Now that I roughly knew what components I wanted in my case, it was time to pick a case. Turns out there aren't that many mATX cases out there. So my first choice was the NZXT H400 because it looked like one of the easier ones to build in, cable manage, and have good airflow. Unluckily for me, the case was discontinued and any remaining sellers of this model sold them for jacked up prices. So I got the Corsair Crystal 280X instead which has lots of glass panels and loads of space for cable management. I'm wondering if the volume of space it takes up is actually equivalent to some ATX cases but I'm actually really pleased with how cute the more cube-like case looks. Also, it had space for 4 fans on the top and front - I figured the bottom wouldn't have space once the mobo was installed and I was right.
From looking at reviews of the Wraith Prism stock cooler that comes with the Ryzen higher-end chips, it seemed like it would be enough to cool my PC for the immediate future - I probably would need to get a better cooler if I choose to overclock it. For the case, I took advantage of that fan real estate and installed 4 Corsair LL140 RGB fans - because the Corsair LL series are the nicest looking fans out there right now imho. I knew from the beginning that I'd need something to sync up the 4 fans 'cause my mobo doesn't have enough fan headers so I opted for the Corsair Commander Pro since that's what was compatible BUT LATER I found out that for the RGB LEDs to sync, I also needed a Corsair RGB LED Controller Hub to plug into the Commander Pro which then plugs into the mobo. Summary of experience: CABLES EVERYWHERE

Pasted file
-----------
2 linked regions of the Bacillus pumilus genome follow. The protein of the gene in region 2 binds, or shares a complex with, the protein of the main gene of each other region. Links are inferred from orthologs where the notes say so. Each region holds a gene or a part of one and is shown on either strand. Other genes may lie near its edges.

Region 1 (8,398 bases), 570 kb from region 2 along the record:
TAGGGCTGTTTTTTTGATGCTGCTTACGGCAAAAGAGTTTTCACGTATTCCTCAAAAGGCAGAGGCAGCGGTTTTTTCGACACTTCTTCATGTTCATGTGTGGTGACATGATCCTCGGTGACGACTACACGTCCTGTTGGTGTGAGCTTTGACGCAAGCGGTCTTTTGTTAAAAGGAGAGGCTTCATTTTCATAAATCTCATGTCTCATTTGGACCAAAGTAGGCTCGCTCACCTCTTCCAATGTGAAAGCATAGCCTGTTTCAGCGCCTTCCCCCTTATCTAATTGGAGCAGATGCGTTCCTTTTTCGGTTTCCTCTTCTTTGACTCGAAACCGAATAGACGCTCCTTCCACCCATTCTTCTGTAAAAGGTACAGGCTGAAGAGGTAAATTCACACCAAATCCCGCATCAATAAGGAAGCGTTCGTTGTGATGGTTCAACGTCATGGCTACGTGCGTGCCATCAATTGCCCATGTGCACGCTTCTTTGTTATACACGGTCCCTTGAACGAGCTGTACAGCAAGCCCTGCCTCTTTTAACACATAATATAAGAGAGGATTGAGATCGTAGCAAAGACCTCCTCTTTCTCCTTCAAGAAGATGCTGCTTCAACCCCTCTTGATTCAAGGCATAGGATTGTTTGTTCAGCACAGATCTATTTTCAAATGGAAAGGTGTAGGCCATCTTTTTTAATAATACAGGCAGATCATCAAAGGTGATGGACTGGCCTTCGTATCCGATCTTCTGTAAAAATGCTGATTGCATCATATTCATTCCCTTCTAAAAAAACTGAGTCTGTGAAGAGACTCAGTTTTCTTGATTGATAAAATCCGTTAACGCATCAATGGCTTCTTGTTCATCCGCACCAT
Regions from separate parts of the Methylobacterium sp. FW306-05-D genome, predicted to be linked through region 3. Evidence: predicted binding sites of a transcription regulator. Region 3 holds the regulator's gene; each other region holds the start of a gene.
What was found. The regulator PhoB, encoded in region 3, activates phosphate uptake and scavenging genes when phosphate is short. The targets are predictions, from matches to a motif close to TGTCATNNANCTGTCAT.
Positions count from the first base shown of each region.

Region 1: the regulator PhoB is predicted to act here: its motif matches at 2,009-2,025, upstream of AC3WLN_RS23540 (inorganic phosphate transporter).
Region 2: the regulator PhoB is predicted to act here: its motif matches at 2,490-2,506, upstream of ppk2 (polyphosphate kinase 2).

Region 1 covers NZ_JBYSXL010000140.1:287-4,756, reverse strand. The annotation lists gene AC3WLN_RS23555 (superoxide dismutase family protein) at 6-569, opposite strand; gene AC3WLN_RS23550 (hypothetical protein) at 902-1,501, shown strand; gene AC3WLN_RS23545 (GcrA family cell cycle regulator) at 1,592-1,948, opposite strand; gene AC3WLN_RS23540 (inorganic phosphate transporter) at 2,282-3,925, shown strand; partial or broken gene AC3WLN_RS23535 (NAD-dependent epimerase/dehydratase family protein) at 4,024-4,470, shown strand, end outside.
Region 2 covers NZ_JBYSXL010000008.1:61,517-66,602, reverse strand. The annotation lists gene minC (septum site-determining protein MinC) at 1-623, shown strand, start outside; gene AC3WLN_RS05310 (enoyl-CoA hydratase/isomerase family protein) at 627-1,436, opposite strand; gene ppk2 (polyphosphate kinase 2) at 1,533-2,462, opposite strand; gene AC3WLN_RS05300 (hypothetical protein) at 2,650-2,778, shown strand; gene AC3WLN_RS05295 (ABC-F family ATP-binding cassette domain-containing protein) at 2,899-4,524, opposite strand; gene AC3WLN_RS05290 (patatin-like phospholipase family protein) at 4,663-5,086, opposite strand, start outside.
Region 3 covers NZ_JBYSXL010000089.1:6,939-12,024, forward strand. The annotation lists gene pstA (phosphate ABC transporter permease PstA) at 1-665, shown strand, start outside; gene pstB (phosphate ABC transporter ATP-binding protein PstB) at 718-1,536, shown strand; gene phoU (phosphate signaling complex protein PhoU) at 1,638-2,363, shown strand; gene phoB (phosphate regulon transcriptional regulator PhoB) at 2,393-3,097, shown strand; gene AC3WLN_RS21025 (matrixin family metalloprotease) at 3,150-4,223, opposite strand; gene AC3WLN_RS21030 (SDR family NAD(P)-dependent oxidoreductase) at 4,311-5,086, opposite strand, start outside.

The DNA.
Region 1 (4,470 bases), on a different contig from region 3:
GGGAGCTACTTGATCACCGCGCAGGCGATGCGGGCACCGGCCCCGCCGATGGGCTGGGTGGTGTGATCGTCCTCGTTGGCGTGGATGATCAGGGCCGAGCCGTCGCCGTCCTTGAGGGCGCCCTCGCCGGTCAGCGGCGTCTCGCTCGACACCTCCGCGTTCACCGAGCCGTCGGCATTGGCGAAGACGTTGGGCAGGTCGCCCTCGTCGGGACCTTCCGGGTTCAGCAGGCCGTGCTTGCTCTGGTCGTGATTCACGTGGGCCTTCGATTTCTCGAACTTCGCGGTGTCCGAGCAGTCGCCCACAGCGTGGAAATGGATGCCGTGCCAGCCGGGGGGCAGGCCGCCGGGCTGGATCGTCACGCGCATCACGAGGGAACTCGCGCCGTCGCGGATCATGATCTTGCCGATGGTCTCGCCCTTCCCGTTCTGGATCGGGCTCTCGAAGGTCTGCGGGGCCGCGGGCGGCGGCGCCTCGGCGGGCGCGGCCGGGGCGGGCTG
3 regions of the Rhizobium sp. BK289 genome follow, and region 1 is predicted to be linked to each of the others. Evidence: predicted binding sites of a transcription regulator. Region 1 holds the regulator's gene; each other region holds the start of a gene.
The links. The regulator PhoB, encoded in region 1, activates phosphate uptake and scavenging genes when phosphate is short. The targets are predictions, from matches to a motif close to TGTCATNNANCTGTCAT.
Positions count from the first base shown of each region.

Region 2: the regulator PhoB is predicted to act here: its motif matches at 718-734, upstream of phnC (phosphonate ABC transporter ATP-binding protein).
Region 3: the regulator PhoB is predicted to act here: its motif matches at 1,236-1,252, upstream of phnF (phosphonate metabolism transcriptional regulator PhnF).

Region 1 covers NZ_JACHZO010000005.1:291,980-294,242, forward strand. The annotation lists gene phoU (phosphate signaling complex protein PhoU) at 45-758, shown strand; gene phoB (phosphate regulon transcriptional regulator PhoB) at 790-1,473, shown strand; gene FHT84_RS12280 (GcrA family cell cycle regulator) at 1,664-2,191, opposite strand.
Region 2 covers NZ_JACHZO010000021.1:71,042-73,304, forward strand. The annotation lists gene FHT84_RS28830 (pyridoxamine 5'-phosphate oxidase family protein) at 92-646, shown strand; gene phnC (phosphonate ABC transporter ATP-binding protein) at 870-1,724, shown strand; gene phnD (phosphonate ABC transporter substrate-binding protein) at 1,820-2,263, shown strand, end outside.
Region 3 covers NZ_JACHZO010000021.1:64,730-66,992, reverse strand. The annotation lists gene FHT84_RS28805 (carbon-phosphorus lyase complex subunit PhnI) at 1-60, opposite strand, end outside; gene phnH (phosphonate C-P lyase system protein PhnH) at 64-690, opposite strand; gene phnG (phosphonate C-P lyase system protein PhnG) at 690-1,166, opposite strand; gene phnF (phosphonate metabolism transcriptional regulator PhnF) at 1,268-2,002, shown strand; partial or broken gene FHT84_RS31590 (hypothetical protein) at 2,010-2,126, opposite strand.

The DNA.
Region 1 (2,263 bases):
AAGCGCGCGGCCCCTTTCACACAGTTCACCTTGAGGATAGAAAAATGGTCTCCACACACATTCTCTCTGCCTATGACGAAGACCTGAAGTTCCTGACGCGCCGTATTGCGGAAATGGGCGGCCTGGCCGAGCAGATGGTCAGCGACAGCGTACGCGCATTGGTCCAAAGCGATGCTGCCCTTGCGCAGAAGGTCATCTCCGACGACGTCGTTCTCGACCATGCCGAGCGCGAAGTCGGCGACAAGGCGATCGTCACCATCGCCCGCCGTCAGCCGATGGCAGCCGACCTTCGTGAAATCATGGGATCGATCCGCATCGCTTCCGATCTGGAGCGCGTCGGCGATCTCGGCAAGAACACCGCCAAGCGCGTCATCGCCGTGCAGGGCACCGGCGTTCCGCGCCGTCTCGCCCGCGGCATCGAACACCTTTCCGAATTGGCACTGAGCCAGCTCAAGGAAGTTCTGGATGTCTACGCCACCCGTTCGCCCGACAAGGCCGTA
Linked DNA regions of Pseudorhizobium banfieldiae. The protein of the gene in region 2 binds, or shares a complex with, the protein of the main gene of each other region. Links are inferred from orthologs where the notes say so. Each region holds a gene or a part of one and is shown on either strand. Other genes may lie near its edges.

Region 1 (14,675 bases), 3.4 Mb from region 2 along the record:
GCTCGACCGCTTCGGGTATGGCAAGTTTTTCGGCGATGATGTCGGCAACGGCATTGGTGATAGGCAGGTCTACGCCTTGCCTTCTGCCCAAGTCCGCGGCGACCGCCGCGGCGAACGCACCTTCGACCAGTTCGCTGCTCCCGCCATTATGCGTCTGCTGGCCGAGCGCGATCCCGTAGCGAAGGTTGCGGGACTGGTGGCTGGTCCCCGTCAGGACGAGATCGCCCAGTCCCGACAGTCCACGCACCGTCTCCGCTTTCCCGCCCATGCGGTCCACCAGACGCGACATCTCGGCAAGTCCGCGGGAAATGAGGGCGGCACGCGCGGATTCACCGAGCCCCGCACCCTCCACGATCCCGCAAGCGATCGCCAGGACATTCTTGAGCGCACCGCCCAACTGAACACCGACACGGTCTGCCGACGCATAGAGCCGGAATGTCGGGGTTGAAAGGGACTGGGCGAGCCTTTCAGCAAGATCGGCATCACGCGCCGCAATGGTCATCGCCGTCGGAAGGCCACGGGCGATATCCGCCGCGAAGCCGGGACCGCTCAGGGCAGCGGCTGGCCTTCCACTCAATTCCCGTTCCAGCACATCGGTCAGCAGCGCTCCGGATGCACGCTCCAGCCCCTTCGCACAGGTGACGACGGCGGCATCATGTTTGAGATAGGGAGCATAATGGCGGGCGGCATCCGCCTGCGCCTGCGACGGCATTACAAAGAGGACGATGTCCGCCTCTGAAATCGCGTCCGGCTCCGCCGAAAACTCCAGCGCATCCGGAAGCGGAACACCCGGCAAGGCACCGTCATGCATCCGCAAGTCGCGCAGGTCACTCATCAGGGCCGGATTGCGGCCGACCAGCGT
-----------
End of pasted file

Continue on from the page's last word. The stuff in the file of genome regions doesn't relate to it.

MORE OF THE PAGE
With the case measurements in hand, it was time to pick which graphics card I wanted. Originally, I wanted the Zotac RTX 2060 6 GB GAMING AMP but they sold out at Black Friday. Fortunately, the Gigabyte RTX 2060 GAMING OC PRO graphics card went on sale and ended up being cheaper than the Zotac's original price. Reviews also noted that the Gigabyte runs relatively cool and quiet but isn't as expensive as the Asus RTX 2060 STRIX GAMING OC. Only downside is that it's bigger since it has 3 fans instead of 2. After installing it, I also found that I really like that it has a black back plate (I definitely would've broken something without it) and the really subtle RGB on the logo ('cause the rest of the case is RGBBBB). Also, the fans on it only start spinning once it gets too hot or is handling heavier loads - nice!
For a monitor, since I'm not a super gamer, I wasn't interested in the super high refresh rates of TN or VA panels nor in G-Sync so I went on the hunt for a monitor with IPS panels for nice viewing angles and colour. I don't have a lot of space in my little apartment so looked for screen sizes between 23-26 inches, I didn't have all the cash to splash so wanted it under £300, and I wanted the screen to be rotatable by 90 degrees because it looks nice for coding. Hence, the BenQ BL2420PT.
Now that I knew what power-hungry components I wanted, it was just a matter of inputting them into a power calculator to find out what power supply wattage I needed. I wanted a modular or semi-modular one so that I wouldn't have to deal with lots of cables and opted for the Corsair TXM Gold because Gold wasn't that much more expensive than Silver standard.
For my keyboard, I didn't mind getting a cheaper one since, knowing how clumsy I am, I'd likely kill it by sitting on it. I did want a mechanical one though and not have it sound too obnoxiously noisy over a mic so looked for red or brown switches. I also like some RGB to play with so opted for a cheap Drevo Tyrfing keyboard.